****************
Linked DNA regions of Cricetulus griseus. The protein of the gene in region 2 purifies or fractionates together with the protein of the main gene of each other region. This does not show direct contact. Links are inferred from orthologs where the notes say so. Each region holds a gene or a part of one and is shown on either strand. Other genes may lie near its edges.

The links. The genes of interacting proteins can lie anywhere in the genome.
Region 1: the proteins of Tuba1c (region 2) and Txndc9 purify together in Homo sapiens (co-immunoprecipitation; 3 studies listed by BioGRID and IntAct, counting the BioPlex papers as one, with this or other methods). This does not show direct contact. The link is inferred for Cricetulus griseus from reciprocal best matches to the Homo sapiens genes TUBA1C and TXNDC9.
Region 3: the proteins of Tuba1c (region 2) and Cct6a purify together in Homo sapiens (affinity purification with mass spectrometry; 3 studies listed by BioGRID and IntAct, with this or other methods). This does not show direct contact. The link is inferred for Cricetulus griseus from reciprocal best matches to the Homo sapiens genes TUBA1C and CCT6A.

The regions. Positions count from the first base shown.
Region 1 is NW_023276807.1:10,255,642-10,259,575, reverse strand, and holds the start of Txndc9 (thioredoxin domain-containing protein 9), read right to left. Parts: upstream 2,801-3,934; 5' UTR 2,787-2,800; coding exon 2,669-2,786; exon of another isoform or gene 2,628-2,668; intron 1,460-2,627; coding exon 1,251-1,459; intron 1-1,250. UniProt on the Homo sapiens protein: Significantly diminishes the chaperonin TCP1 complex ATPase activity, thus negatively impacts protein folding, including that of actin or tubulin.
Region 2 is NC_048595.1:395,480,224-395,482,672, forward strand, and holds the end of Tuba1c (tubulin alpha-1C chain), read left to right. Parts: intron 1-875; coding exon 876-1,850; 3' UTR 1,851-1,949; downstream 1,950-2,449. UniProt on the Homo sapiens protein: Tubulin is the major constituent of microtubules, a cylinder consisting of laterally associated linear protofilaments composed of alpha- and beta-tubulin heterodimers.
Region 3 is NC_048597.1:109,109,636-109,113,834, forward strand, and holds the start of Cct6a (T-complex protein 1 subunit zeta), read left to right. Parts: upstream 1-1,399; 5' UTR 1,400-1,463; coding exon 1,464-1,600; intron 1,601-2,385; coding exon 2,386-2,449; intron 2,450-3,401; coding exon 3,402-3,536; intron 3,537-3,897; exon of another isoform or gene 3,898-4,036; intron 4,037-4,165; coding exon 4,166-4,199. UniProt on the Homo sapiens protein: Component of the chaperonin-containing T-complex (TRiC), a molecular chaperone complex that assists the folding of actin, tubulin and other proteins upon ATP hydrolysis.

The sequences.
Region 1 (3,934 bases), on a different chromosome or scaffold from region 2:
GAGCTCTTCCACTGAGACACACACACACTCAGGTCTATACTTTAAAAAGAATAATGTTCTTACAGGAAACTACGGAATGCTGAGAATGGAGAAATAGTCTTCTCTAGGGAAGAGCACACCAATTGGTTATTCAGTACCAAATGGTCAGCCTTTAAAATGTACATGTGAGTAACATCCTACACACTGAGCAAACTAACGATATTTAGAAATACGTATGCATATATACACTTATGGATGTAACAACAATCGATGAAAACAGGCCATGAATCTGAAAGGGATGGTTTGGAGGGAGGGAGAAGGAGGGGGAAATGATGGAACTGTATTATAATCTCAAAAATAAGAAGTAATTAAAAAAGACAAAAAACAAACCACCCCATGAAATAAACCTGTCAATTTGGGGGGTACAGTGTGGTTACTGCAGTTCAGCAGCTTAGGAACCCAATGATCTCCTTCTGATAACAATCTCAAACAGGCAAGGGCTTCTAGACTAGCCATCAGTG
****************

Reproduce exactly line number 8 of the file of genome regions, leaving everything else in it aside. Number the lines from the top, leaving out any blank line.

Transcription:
Region 3 is NC_048597.1:109,109,636-109,113,834, forward strand, and holds the start of Cct6a (T-complex protein 1 subunit zeta), read left to right. Parts: upstream 1-1,399; 5' UTR 1,400-1,463; coding exon 1,464-1,600; intron 1,601-2,385; coding exon 2,386-2,449; intron 2,450-3,401; coding exon 3,402-3,536; intron 3,537-3,897; exon of another isoform or gene 3,898-4,036; intron 4,037-4,165; coding exon 4,166-4,199. UniProt on the Homo sapiens protein: Component of the chaperonin-containing T-complex (TRiC), a molecular chaperone complex that assists the folding of actin, tubulin and other proteins upon ATP hydrolysis.